Regina Caeli. The song was Gregorian, but to the Inner Sanctum it had a dual meaning; that of the Great Queen of the Sky, Isis. The monks were there to dedicate an altar unto the Queen mother and celebrate the birth of their resurrected Savior, the child.

“The woman travails” spoke the figure with the book. “Bring her”.

Two thuggish-looking men who did not care about their anonymity enough to wear their hoods dragged the young girl, sixteen perhaps, towards a stone slab on the North side of the grotto. She would have birthed hours earlier, but the two men had bound her thighs together with leather straps and she groaned in agony, concerned more for the survival of the child than her own life. The men had failed to remember that, during the Inquisition, the binding of a birthing female’s legs together was seen as an excellent form of torture by their order's enemy; the Jesuits.

Back in France, she was of the nobility, and had come to Canada to escape persecution by the Church. She married a man from Montreal in a marriage arranged by her father. The man’s name was Pascal Falcon, who was himself French. Their persecutors had caught up with them in Montreal two years ago and he had moved her to Vancouver to safety.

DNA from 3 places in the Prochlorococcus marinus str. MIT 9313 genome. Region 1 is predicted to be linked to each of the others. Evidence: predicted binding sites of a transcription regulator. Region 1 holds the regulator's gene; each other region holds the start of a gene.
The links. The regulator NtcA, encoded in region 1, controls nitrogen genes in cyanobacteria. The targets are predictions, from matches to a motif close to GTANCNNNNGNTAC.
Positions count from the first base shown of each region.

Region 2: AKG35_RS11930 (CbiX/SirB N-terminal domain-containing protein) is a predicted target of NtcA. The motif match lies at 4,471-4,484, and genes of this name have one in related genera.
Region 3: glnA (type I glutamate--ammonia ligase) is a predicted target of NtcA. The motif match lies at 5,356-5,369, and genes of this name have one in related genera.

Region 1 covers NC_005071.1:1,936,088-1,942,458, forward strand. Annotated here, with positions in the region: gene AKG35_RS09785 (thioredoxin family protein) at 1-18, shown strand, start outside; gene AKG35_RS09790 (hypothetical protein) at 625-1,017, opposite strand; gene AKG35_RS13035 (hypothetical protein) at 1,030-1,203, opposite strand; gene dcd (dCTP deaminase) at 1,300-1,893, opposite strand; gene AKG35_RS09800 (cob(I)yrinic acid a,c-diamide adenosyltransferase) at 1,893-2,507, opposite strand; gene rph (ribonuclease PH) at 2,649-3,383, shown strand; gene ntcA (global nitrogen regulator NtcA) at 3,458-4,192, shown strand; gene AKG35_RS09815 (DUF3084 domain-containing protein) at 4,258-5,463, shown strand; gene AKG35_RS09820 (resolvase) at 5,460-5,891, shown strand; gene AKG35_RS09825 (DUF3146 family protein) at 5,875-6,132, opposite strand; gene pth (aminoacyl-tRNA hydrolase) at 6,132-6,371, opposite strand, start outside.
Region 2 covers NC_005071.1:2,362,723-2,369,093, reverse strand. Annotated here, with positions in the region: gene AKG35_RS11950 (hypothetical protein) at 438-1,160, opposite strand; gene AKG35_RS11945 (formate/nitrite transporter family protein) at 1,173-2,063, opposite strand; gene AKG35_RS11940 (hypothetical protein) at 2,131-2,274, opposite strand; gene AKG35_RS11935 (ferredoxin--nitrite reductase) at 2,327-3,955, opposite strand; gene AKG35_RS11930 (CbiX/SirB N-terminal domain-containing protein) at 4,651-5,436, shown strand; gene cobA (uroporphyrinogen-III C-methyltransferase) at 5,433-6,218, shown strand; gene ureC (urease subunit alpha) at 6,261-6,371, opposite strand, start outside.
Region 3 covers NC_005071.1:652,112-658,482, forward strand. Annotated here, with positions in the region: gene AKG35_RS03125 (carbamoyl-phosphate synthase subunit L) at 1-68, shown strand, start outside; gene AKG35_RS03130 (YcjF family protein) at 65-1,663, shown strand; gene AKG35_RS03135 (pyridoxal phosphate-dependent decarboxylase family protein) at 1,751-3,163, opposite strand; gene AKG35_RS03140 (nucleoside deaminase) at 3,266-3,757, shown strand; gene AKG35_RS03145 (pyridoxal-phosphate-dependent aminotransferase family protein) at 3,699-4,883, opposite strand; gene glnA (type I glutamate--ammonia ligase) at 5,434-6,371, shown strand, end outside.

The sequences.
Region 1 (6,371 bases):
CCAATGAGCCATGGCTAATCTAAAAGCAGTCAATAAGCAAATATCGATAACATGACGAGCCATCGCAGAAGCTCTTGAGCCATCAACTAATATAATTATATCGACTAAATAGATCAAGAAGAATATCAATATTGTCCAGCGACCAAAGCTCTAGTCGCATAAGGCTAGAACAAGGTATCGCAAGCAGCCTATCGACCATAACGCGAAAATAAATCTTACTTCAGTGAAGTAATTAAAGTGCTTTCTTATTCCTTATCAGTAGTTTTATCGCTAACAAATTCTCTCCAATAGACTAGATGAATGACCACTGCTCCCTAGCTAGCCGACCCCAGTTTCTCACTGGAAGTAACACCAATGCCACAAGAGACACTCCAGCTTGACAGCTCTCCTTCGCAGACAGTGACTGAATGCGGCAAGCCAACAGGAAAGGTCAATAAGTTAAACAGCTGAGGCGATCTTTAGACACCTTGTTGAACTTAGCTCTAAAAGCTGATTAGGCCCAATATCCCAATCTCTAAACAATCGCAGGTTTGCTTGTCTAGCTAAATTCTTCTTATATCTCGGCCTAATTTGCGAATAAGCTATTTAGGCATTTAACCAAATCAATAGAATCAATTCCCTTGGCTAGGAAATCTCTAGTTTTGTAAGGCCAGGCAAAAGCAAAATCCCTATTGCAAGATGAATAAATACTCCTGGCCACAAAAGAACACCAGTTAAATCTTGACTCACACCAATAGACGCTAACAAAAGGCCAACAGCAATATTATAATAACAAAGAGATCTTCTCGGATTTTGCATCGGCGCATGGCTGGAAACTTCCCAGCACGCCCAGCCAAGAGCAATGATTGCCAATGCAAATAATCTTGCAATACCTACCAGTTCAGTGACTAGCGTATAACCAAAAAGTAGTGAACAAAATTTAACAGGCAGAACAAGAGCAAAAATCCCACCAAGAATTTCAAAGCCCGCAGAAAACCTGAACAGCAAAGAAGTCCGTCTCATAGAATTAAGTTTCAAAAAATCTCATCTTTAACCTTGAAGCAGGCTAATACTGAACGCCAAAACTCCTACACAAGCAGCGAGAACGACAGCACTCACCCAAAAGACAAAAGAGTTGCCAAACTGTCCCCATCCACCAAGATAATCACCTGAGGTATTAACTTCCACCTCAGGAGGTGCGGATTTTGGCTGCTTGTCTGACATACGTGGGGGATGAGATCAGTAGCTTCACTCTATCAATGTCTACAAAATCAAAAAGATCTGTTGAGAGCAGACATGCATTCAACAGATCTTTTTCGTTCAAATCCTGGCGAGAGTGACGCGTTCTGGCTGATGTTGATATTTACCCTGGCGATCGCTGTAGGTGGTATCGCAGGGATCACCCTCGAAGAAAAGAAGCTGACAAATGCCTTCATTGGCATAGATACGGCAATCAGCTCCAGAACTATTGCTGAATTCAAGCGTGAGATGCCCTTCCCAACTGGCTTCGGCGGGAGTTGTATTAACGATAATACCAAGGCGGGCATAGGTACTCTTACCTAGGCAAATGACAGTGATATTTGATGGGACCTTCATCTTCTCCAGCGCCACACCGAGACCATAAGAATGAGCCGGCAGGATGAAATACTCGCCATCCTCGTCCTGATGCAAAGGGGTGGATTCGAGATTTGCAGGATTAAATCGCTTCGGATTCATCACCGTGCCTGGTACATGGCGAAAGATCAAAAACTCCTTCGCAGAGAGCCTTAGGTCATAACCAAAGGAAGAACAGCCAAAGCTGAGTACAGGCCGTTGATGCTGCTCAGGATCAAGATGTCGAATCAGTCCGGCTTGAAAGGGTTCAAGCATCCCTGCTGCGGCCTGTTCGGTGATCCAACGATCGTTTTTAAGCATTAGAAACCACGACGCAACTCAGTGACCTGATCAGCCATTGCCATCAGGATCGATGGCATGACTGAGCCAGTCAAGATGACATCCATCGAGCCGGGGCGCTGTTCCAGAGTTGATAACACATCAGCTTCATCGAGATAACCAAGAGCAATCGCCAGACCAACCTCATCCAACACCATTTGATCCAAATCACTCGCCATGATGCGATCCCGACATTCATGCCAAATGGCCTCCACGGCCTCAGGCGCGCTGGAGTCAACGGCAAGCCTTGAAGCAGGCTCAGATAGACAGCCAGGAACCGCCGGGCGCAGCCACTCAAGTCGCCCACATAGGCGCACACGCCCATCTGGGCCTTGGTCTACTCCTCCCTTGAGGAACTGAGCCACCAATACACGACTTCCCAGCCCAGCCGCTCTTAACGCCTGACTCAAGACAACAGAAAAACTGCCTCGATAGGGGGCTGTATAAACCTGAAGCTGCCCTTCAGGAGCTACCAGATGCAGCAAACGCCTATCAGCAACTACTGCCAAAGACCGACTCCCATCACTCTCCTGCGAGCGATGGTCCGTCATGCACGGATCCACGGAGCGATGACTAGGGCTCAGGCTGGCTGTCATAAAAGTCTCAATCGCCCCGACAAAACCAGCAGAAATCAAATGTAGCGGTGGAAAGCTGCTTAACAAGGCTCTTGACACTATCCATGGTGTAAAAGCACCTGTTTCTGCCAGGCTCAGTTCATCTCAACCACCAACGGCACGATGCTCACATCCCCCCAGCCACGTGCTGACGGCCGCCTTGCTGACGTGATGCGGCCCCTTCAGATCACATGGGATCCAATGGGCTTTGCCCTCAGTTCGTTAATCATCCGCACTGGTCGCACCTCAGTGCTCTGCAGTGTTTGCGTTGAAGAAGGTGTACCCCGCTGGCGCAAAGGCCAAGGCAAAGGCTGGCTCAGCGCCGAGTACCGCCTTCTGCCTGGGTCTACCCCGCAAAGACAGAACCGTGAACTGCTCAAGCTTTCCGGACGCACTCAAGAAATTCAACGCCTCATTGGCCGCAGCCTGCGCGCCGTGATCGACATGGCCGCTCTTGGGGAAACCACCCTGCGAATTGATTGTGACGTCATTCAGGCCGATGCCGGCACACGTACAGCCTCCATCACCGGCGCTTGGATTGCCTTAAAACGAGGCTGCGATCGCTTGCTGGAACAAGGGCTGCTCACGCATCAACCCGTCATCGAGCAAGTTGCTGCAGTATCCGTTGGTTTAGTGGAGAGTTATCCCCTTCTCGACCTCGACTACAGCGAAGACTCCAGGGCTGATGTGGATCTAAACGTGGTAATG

After they untied the leather lashes binding her legs together the birth was swift; the fact that the child did not cry after being born meant only one thing. After burying the child in the Church graveyard, the Brotherhood disbanded; the book passed hands several times amongst would-be Bretheren who could never understand its secrets and for almost one hundred years lay in a wooden crate somewhere in the back of an elderly woman's attic, mistaken for a hymn book.

Until she found it, two years ago to this day.


  • So yeah, a little Da Vinci Code-esque mystery for you.

    Who was the bear-man?

    What's the book about?

    Does Falcon have any decendants? Leo seems like a secret society-type.

    Now you have an explanation for the child.

    By Blogger Aaron, at 5/29/2005 03:51:00 a.m.  

  • Whoa. Awesome, Aaron. Love it.

    By Blogger Lowly Scribe, at 5/29/2005 09:24:00 a.m.  

  • I think "she" could be anyone. Jacosta, the barista or the mystery woman from the graveyard. Also, I wonder whatever became of the girl who gave birth. She would be dead by now for sure.

    By Blogger Aaron, at 5/30/2005 12:27:00 a.m.  

  • Wow. Seriously cool. I would like to see you - or someone else brave enough - develop this line further. I don't have any thoughts related to it just yet, but I like how it adds a bit of the mystical ...

    By Blogger Briana, at 5/30/2005 12:34:00 a.m.  

  • Someone has to discover this book, and I can't just figure out who. Maybe the girl in the graveyard. Maybe Edith cuz she's running from someone.

    If anyone has any ideas, go for it. I'm done with this for a while and will be working on this dog character.

    By Blogger Aaron, at 5/30/2005 12:40:00 a.m.  

  • Haven't read any Michael Slade in the past, have you?

    By Blogger stodmyk, at 6/02/2005 09:49:00 p.m.  

  • I like your say on bookbinding machine! May you prosper Aaron!

    By Blogger Belinda Gwen, at 3/01/2006 08:39:00 p.m.